Friday, 28 December 2007


This is a story of the working people of Cape Breton. It is not your usual kind of history. It is not about kings and queens, explorers, adventurers, politicians and prime ministers. It is a history of the common people of Cape Breton, of their day-to-day fight to improve their working conditions and their struggle to build a better way of life. The story of Cape Breton tells us a lot about the social system that Canadians live under, and about how ordinary men and women, when they work together, can change it.

This booklet, we hope, will be read and learned from by both Cape Bretoners and workers across the country. For Cape Bretoners it will chart the poorly known courses of the great struggles and accomplishments of the past and tell why the basic causes of those struggles has yet to be resolved. For Canadians generally, it will picture the little-known history of Cape Breton in its true light —— as a birthplace of militant working class struggle in Canada. This is the people’s history.

The earliest history of Cape Breton is shrouded in controversy. The arguments are about who first discovered Cape Breton Island. Some say it was Leif Erikson, who crossed the AtlantIc with his Norse Sailors in 1000 A. D. Others say it was’ Basque fishermen, who sailed here after the cod fish. The most popular version says that John Cabot, the Italian explorer working for the British Crown, landed here on his famous voyage of 1497.

Really, none of these people were the “discoverers” of Cape Breton. They couldn’t be, since the island was already inhabited. At the time of’ the so-called “great discoveries” Cape Breton was part “of the territory of the Micmac tribe of Indians. These people led a wandering hunting and fishing life style which was rudely disrupted by the intrusion of Europeans eager for fortune and empire. The mark of the Micmac people has been left on the island in the form of place names -- Baddeck, Malagawatch, Whycocomagh and the people themselves have not perished entirely either.
The Europeans, when they claimed Cape Breton for themselves, were the conquerors of a foreign land. The bountiful fishing grounds and the strategic location of Cape Breton on the Atlantic coast were the island’s great attractions. In the long battles for control of the North American empire, Cape Breton changed hands more than once. Eventually the British won out and the future of the island -- called Oonamagik by the Micmac people and Isle Royale by the French -- was settled. To consolidate their victory the British destroyed the mighty French fortress at Louisbourg.

New kinds of people now joined the Micmacs and scattered French settlements. The main source of the population of Cape Breton were the Scottish highlanders. They came to North America, mainly in the 1820’s, because there was no room left for them in Scotland. The Scottish landowners had decided to turn most of their land over to sheep farming and had to get rid of the families farming the land. Most of them came to Cape Breton and Prince Edward Island. After this period the main waves of immigration, to Canada largely bypassed Cape Breton, although the opening of the coal mines did bring experienced mining families from the British Isles.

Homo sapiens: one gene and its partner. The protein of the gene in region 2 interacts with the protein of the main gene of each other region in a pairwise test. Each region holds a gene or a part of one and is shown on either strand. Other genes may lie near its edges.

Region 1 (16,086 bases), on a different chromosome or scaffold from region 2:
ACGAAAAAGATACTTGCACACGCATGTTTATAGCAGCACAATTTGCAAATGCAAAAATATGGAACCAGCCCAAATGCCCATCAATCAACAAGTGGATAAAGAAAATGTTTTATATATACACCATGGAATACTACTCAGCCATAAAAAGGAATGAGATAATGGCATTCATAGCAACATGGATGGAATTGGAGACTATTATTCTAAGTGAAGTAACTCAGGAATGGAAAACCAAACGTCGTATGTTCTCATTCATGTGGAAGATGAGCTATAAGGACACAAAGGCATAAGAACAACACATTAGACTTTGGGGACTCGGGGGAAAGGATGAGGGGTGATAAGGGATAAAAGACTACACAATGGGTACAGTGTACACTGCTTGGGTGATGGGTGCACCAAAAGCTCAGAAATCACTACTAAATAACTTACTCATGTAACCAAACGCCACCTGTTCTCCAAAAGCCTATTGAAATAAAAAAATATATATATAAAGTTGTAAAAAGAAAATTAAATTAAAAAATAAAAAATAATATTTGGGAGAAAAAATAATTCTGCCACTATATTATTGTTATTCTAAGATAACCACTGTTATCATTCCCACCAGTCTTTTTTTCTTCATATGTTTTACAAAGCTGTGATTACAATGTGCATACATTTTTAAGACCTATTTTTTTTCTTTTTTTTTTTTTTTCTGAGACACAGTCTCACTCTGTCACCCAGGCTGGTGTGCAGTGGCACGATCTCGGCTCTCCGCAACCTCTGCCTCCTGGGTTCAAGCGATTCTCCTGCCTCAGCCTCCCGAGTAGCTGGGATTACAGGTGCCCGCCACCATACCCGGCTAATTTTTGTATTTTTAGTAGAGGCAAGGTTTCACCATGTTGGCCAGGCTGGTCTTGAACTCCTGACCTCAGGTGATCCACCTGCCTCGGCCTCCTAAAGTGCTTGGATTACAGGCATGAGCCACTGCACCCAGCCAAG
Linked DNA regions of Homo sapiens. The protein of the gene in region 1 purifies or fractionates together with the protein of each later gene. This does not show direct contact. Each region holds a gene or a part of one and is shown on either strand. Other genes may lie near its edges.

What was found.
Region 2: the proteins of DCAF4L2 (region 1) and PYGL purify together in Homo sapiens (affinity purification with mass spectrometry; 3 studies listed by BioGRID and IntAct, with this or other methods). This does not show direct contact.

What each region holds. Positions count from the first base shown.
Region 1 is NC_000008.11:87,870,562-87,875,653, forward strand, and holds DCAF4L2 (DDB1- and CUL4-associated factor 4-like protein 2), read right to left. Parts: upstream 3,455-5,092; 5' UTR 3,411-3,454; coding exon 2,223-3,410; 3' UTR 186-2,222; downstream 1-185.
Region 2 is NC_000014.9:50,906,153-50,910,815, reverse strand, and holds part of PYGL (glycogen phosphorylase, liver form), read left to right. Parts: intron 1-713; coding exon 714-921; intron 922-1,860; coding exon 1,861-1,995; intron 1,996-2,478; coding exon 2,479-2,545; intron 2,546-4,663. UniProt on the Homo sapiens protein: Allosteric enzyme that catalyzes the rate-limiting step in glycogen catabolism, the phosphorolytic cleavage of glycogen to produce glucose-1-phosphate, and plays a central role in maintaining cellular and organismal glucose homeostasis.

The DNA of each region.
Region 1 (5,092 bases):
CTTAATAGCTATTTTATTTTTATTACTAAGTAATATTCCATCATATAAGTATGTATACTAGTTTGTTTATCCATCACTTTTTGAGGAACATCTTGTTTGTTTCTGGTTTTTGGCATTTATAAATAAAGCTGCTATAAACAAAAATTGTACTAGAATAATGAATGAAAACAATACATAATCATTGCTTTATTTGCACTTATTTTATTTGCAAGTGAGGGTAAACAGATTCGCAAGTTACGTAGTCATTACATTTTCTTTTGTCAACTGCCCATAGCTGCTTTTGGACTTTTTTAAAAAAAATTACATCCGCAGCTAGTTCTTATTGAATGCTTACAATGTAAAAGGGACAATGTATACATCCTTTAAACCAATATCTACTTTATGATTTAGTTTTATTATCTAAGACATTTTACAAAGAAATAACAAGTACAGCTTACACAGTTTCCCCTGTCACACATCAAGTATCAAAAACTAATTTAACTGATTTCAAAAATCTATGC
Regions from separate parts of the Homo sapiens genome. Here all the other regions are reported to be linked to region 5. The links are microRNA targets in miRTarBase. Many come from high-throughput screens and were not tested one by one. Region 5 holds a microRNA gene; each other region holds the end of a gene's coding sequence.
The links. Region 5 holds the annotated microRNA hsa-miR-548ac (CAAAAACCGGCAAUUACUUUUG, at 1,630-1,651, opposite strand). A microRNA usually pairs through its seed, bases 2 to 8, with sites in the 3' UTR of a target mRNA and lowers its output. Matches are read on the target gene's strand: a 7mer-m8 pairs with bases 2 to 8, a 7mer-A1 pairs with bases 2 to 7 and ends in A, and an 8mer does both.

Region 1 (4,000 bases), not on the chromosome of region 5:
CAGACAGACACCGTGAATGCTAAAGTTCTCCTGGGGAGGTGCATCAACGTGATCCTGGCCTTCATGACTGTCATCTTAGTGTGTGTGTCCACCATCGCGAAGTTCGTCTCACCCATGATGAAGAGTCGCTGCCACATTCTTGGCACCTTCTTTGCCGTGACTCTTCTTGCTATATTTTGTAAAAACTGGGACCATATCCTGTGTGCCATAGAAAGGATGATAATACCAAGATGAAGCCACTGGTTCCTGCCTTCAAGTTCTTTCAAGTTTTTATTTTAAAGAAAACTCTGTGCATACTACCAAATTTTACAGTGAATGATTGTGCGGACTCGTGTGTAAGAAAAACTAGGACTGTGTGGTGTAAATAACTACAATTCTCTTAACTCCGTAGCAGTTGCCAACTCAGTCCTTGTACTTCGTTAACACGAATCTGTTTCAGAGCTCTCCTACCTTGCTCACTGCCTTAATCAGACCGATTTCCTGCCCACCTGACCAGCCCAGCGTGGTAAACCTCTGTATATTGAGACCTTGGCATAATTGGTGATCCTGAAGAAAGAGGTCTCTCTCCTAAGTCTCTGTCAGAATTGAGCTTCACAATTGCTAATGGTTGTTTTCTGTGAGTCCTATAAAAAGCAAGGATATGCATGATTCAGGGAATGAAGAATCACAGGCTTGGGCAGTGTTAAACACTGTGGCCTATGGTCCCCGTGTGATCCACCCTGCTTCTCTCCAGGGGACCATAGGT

The greatest resource of Cape Breton was its coal. Coal, the fuel of industry, made Cape Breton a very attractive piece of real estate to the builders of industrial empires. In l826 a British duke was given sole right to the coal resources of all Nova Scotia. He got rich by leasing land to mining companies. A long parade of corporations followed, all of them dedicated to mining coal as cheaply as possible and selling it at as a high a price as they could get.

Over the years, say these corporations, Cape Breton was “developed.” We would prefer to say it was robbed blind. It was a one-sided process; the coal was extracted and shipped off to Montreal, Upper Canada and New England. The steel industry, located at Sydney because of the enormous quantity of coal it needs, followed the same pattern. Its iron and steel went to feed manufacturing and industry in the heartland of the empire. Hundreds of millions of dollars of profits created by the coal miners and steelworkers of Cape Breton have been invested not here, but in distant industrial centres. All this was made possible because the riches of our country are not distributed wisely and rationally; they are distributed by the business decisions of huge international corporations. Cape Breton, more than almost any other part of Canada knows this well.

What was the price of all this “development” of Cape Breton? The past is strewn with untold stories of starvation and murder, children who were worked like dogs, 24-hour shifts and seven-day work weeks. Its conditions that make people rebel, that turn them into radicals and revolutionists. In this booklet we look at some of those conditions and at the system which produced them. We also look at the answers working people found as they struggled through victory and defeat to the present day. The patterns of the past have not changed; the struggle is not over. The day has not yet come when the working people of Cape Breton own and control the riches of their land and the products of their hand and brain.

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